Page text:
-webkit-animation-direction: alternate;
        width: 200px;
        height: 200px;
        margin: 100px;
        background-color: gray;
    }
    @-webkit-keyframes slide {
        from {
            -webkit-transform: rotate(0deg);
        }
        to {
            -webkit-transform: rotate(120deg);
        }
    }
    </style>
</head>
<body>
    <div>I am a strange root.</div>
</body>
</html>

As mentioned earlier, layers are really useful for moving around static web content. In the basic case, Chrome paints the contents of a layer into a software bitmap before uploading it to the GPU as a texture. If that content doesn’t change in the future, it doesn’t need to be repainted. This is a Good Thing: repainting takes time that can be spent on other stuff, like running JavaScript, and if the paint is long it causes hitches or delays in animations.

See, for instance, this view of Dev Tools timeline: there are no paint operations while this layer is rotating back and forth.

Screenshot of Dev Tools timeline during animation
Screenshot of Dev Tools timeline during animation

Invalid! Repainting

But if the layer’s content changes, it has to be repainted.

Figure 4: Repainting Layers (open stand-alone)

<html>
<head>
  <style type="text/css">
  div {
      -webkit-animation-duration: 5s;
      -webkit-animation-name: slide;
      -webkit-animation-iteration-count: infinite;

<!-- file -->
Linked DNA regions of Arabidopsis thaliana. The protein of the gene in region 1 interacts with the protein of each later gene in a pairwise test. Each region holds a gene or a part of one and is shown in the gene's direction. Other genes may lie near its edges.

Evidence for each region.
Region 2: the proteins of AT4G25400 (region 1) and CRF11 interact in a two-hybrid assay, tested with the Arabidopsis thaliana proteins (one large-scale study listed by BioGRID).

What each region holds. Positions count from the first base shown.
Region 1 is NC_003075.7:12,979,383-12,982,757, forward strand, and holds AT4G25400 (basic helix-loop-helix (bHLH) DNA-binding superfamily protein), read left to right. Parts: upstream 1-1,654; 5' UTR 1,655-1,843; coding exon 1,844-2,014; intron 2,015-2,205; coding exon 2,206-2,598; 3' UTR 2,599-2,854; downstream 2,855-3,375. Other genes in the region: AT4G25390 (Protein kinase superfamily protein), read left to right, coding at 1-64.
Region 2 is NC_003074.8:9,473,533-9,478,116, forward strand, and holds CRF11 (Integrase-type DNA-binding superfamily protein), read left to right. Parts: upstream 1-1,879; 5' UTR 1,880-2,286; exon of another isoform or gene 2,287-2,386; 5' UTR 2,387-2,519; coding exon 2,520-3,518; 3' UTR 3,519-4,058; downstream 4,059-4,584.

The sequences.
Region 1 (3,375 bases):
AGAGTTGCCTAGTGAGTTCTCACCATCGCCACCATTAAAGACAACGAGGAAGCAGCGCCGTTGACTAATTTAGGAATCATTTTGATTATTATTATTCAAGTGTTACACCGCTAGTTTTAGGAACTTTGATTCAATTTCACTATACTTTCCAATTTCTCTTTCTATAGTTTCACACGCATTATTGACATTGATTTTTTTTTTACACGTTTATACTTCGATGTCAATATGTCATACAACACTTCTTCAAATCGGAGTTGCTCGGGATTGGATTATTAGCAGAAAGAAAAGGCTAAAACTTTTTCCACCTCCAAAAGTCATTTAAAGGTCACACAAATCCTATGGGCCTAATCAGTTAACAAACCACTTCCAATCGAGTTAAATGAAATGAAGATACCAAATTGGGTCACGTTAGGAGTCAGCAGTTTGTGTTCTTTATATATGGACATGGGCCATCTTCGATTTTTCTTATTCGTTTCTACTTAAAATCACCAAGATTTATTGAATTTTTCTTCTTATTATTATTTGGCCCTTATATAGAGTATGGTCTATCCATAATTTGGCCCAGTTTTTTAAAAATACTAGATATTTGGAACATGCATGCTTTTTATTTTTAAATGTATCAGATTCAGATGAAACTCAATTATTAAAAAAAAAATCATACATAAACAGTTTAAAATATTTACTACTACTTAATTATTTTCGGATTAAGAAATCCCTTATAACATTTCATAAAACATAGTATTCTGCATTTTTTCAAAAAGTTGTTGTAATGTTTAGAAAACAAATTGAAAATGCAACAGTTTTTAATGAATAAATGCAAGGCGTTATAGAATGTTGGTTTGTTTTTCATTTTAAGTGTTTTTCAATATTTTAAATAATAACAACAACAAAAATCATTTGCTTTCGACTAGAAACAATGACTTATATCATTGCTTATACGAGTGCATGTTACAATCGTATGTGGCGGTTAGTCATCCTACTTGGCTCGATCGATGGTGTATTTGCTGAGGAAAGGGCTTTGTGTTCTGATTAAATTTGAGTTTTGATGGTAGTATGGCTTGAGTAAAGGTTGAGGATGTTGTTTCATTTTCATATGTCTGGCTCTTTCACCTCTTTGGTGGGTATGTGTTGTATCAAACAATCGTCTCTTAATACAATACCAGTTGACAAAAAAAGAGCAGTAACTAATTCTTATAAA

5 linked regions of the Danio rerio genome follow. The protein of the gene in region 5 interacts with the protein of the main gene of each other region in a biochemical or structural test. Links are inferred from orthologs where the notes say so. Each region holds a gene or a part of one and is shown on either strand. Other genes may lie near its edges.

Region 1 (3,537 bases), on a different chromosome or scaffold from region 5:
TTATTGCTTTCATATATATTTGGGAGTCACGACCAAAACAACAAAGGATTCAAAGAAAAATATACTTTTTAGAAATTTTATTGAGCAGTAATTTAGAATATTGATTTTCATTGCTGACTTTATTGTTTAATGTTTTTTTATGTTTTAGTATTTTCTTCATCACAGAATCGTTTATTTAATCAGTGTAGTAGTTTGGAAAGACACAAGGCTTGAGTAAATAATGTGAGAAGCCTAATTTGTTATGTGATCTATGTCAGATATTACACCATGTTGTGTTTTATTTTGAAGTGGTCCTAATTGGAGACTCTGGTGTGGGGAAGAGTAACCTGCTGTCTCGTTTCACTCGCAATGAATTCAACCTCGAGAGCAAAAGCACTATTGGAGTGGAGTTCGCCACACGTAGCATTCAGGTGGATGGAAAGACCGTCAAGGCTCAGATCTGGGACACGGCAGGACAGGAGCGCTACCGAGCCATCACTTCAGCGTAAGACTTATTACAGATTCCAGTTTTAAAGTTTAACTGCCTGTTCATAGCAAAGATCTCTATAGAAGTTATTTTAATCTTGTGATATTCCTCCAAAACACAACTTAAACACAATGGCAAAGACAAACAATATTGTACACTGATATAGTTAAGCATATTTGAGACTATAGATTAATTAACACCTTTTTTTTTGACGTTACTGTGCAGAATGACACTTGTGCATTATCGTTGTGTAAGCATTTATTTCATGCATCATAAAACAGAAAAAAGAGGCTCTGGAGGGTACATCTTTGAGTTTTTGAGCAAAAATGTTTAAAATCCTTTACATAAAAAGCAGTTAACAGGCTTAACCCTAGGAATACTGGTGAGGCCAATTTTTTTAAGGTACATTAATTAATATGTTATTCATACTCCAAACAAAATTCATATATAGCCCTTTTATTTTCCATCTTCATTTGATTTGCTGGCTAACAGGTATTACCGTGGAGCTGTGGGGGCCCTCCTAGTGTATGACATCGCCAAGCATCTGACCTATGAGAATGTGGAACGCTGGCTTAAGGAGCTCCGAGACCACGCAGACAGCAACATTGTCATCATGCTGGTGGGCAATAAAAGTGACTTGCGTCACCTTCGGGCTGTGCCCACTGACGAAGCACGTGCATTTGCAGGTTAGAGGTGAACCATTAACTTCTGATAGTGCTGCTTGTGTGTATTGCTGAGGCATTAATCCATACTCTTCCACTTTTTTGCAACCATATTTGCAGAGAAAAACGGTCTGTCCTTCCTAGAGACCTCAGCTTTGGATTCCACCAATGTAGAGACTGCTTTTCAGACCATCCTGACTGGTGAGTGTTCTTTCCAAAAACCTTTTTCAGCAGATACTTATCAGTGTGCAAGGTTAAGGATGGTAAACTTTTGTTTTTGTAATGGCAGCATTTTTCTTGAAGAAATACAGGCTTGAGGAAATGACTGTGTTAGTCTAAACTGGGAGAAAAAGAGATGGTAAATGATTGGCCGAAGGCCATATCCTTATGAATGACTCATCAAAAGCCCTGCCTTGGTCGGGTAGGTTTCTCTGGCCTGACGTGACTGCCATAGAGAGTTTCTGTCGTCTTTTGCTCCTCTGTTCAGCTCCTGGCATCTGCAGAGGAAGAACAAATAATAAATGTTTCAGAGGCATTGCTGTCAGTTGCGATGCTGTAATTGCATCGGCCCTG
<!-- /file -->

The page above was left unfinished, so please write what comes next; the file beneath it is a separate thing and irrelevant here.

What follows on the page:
-webkit-animation-direction: alternate;
      width: 200px;
      height: 200px;
      margin: 100px;
      background-color: gray;
  }
  @-webkit-keyframes slide {
      from {
          -webkit-transform: rotate(0deg);
      }
      to {
          -webkit-transform: rotate(120deg);
      }
  }
  </style>
</head>
<body>
  <div id="foo">I am a strange root.</div>
  <input id="paint" type="button" onclick="" value=”repaint”>
  <script>
    var w = 200;
    document.getElementById('paint').onclick = function() {
      document.getElementById('foo').style.width = (w++) + 'px';
    }
  </script>
</body>
</html>

Every time the input element is clicked the rotating element gets 1px wider. This causes relayout and repainting of the entire element, which in this case is an entire layer.

A good way to see what’s getting painted is with the “show paint rects” tool in Dev Tools, also under the “Rendering” heading of Dev Tools’ settings. After turning it on, notice that the animated element and the button both flash red when the button is clicked.

Screenshot of show paint rects checkbox
Screenshot of show paint rects checkbox

The paint events show up in the Dev Tools timeline, too. Sharp-eyed readers might notice there are two paint events there: one for the layer, and one for the button itself, which gets repainted when it changes to/from its depressed state.

Screenshot of Dev Tools Timeline repainting a layer
Screenshot of Dev Tools Timeline repainting a layer

Note that Chrome doesn’t always need to repaint the entire layer, it tries to be smart about only repainting the part of the DOM that’s been invalidated. In this case, the DOM element that we modified is the size of the entire layer. But in many other cases, there will be lots of DOM elements in a layer.